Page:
Why did the Tampa Bay Buccaneers cut wide receiver David Boston?

That question was front and center in the minds of Bucs fans on Sunday morning after Boston was released on Saturday afternoon to make room on the active roster for offensive lineman Scott Jackson. But with the distraction that was a 27-0 thumping of the Buccaneers at the hands of the Baltimore Ravens on Sunday, that question has largely gone unanswered – until now.

PewterReport.com has spoken with sources inside One Buccaneer Place to find out why Boston was released instead of a lesser-name player such as wide receiver Paris Warren, or one of the team’s seven linebackers, such as Wesly Mallard or Antoine Cash. Here’s what we’ve found.

Even on the day after Boston originally made the 53-man roster, head coach Jon Gruden delivered a cryptic clue about the former Pro Bowl receiver, who was still making his way back from season-ending knee surgery in 2005 with the Miami Dolphins.

“He’s still not, in my opinion, all the way back but he’s on his way,” Gruden said on September 3.

The bottom line is that Boston was not all the way back from his injury and lacked explosiveness off the line of scrimmage and in and out of his breaks. His 40-yard time, which was not revealed to Pewter Report, was respectable, but his quickness wasn’t back to pre-injury levels.

Although he did shine in the season finale at Houston with eight catches for 69 yards, apparently Boston needed to have a performance like that to actually make the roster. Reports that Boston had essentially made the roster based on an impressive training camp were premature.

While he looked very good in training camp, Boston failed to impress in the first three preseason games, netting just one catch for 11 yards and failing to separate from cornerbacks. In his player evaluation, Gruden always places an emphasis on the performance in the preseason. In his eyes, it’s under the lights that count.

Most of Boston’s production against the Texans came against second- and third-string defensive backs and he never proved that he was capable of separating against top-flight, starting cornerbacks. He never showed that burst that made him one of the most dangerous wide receivers in the NFL in his days as a Cardinal or even a San Diego Charger.

Although he was signed because of his NFL experience in case of an injury to Joey Galloway or Ike Hilliard, the Bucs’ elder statesmen at wide receiver, Boston isn’t completely healthy and back to his Pro Bowl ability yet.

On Monday, Gruden expressed his disappointment in releasing Boston while having to clear a roster spot due to injuries to guards Davin Joseph and Dan Buenning.

"It is crushing to me, you know, but when you have an injury, one of the most unfortunate things about this business is that when you get a guy who is hurt and you don’t put him on IR, it is not like you are creating a roster spot," Gruden said of Joseph's injury. "He is still on the team and is going to come back at some point, but you have to make room for somebody else. Given the fact that Davin Joseph and Dan Buenning are out for [who] knows how long, we had to get another guard up in case we lost a guard, obviously, in this game. Losing David Boston is certainly disappointing to me and I will just leave it at that.”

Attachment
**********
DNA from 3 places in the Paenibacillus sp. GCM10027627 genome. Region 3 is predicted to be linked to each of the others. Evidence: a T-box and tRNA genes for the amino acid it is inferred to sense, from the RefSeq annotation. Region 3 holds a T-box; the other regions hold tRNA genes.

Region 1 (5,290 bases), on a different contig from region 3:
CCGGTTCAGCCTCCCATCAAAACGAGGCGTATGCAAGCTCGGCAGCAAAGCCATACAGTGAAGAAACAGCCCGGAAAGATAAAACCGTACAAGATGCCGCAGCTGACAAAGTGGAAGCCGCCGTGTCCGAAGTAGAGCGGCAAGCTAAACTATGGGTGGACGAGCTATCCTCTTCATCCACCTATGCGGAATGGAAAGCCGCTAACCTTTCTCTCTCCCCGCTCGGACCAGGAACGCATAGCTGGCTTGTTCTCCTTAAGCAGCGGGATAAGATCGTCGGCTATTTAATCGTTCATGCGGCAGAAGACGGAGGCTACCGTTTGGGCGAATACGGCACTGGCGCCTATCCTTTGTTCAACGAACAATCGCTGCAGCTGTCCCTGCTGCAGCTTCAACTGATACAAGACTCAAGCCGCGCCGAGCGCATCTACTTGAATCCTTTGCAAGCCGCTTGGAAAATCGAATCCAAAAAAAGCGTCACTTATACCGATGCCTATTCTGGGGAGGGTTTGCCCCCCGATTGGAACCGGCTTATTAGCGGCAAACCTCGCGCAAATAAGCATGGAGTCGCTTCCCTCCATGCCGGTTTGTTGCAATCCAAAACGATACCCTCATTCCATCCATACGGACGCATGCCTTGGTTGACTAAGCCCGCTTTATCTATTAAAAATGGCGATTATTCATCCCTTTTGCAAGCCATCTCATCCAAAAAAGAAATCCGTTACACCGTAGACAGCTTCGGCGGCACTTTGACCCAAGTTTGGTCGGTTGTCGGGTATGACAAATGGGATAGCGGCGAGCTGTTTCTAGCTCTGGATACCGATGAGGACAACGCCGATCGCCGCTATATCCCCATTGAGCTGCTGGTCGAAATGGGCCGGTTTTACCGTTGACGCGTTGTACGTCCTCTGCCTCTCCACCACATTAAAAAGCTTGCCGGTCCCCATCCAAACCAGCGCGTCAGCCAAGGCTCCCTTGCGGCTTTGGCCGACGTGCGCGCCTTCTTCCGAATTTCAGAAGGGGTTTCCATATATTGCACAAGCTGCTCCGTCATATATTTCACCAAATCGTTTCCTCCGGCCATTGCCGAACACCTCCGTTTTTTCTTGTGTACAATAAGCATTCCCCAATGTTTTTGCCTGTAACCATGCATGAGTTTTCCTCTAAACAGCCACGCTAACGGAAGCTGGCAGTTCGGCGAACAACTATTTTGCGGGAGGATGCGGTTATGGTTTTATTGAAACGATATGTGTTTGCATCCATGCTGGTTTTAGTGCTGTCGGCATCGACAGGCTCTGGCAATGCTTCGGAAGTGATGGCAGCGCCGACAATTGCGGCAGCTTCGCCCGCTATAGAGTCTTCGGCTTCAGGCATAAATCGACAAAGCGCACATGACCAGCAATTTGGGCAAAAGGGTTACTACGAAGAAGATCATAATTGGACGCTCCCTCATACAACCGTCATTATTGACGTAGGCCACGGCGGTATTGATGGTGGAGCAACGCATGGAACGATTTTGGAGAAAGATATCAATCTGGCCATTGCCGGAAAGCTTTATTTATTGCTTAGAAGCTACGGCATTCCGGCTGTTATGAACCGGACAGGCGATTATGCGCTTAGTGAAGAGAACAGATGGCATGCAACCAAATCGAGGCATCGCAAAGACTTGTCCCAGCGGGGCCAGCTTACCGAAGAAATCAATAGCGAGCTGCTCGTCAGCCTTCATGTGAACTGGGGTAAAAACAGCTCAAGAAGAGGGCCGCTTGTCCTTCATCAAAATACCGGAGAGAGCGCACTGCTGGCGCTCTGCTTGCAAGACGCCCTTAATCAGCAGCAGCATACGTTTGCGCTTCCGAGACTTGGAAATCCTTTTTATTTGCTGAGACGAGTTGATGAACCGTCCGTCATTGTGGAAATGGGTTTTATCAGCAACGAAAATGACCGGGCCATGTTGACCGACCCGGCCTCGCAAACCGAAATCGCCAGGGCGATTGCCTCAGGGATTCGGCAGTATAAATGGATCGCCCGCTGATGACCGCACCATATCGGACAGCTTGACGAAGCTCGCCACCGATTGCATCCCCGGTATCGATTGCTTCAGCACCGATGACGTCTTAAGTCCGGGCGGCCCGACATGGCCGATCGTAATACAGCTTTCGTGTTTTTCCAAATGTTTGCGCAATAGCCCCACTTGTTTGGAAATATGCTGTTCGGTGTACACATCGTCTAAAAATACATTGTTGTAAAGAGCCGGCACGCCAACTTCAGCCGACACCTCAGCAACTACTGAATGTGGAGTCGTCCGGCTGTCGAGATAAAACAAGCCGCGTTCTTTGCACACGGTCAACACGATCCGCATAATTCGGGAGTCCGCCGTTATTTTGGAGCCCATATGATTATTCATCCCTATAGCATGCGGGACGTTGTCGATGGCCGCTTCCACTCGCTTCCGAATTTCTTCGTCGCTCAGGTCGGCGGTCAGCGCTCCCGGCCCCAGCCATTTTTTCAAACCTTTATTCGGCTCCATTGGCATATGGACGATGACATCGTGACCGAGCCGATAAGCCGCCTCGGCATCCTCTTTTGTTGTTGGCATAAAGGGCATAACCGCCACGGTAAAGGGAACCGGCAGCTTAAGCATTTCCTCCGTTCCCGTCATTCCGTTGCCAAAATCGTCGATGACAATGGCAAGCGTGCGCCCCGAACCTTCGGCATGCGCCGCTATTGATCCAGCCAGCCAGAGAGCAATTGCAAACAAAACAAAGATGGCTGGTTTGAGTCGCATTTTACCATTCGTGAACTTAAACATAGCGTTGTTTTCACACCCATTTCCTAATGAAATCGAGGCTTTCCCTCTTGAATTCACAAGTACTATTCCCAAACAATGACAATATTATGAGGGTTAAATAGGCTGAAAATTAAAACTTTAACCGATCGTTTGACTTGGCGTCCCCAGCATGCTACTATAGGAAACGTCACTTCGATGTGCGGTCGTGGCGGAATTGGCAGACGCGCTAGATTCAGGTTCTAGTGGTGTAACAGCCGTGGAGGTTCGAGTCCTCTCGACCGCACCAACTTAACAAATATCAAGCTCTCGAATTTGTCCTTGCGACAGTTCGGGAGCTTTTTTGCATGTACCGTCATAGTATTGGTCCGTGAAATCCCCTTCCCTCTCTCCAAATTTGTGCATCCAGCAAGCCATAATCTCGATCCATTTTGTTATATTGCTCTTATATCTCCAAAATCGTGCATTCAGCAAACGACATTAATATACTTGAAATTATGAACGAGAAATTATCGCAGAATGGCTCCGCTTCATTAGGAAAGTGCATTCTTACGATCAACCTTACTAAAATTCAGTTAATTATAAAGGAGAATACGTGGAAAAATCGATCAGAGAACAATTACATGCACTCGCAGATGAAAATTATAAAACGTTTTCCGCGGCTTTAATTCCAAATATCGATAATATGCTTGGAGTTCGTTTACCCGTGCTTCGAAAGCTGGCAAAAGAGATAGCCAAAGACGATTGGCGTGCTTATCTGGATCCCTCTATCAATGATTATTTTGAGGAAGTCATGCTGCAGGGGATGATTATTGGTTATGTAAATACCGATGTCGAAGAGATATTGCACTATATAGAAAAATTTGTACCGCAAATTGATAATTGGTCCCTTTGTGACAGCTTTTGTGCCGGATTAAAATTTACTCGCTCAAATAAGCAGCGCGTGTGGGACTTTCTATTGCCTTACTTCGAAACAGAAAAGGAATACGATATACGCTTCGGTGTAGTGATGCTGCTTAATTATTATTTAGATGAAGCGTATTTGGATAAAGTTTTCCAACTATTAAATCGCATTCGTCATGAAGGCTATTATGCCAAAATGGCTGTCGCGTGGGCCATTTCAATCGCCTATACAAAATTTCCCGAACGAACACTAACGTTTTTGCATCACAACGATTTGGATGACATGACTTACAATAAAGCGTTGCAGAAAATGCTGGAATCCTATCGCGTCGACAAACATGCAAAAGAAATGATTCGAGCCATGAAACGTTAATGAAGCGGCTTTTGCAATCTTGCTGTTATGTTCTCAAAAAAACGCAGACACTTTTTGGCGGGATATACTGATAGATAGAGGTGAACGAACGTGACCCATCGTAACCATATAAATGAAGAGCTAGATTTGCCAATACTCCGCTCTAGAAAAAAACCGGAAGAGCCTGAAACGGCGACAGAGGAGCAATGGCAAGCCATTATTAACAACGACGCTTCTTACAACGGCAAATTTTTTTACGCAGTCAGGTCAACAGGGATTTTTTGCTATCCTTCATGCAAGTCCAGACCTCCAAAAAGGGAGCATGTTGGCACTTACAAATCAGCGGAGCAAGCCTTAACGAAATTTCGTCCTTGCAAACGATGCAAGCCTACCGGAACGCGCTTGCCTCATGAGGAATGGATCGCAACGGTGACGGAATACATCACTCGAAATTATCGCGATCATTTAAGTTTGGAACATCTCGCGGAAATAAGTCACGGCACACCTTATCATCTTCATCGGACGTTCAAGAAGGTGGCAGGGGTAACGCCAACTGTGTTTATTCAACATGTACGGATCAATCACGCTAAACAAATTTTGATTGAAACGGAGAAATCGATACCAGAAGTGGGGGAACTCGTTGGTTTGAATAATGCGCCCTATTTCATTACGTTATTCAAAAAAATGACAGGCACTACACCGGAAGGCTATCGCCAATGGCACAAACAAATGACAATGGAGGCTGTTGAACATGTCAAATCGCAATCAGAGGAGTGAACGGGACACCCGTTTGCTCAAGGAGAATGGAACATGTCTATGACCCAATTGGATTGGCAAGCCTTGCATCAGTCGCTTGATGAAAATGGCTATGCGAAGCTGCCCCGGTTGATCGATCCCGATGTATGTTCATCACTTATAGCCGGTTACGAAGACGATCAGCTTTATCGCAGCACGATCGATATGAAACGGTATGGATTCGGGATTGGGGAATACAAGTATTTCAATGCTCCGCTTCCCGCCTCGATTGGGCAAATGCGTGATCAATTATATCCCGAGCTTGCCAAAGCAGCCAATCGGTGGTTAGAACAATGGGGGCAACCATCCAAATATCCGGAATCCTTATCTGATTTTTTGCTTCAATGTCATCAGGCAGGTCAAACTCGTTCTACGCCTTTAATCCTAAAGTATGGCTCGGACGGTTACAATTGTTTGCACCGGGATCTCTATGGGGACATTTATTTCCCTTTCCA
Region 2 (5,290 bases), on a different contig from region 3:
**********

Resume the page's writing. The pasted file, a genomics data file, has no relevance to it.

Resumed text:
Because Boston isn’t in position to cover kicks or return them, he doesn’t have the value of a player like Warren, who will do those things. Boston also doesn’t have the knowledge of Gruden’s offense that Warren does. Like Hilliard, Warren knows all three wide receiver positions – X (split end), Z (flanker) and Y (slot) – and the Bucs have great value in that.

Although he doesn’t have top speed or a huge frame, the workman-like Warren is known as a player who doesn’t make many mistakes. He also has a knack of finding the end zone, recording a total of four touchdown passes in the past two preseasons. In 2005, Warren led the Bucs with two TD passes and caught a total of three passes for 74 yards. In 2006, Warren had six catches for 51 yards and again led Tampa Bay with two touchdowns.

As long as Boston is on the free agent market, there is the chance that he may return to the roster at some point if injuries hit at wide receiver because of his exposure to Gruden’s system. Expect the Bucs to monitor his progress this season and check in on him as his knee continues to heal. If he can return to 100 percent health, Tampa Bay may re-sign Boston at some point.

“I am not going to speculate," Gruden said on Monday. "We are going to try to do what we feel we have to do to a degree and what we want to do, secondly. We have to take a look at what we need from a health standpoint and what gives us a chance to compete and really what could help us down the road becomes secondary sometimes. We are going to have to get all the information and go from there.”

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About the Author: Scott Reynolds

Scott Reynolds is in his 25th year of covering the Tampa Bay Buccaneers as the vice president, publisher and senior Bucs beat writer for PewterReport.com. Author of the popular SR's Fab 5 column on Fridays, Reynolds oversees web development and forges marketing partnerships for PewterReport.com in addition to his editorial duties. A graduate of Kansas State University in 1995, Reynolds spent six years giving back to the community as the defensive line coach for his sons' Pop Warner team, the South Pasco Predators. Reynolds can be reached at: sr@pewterreport.com
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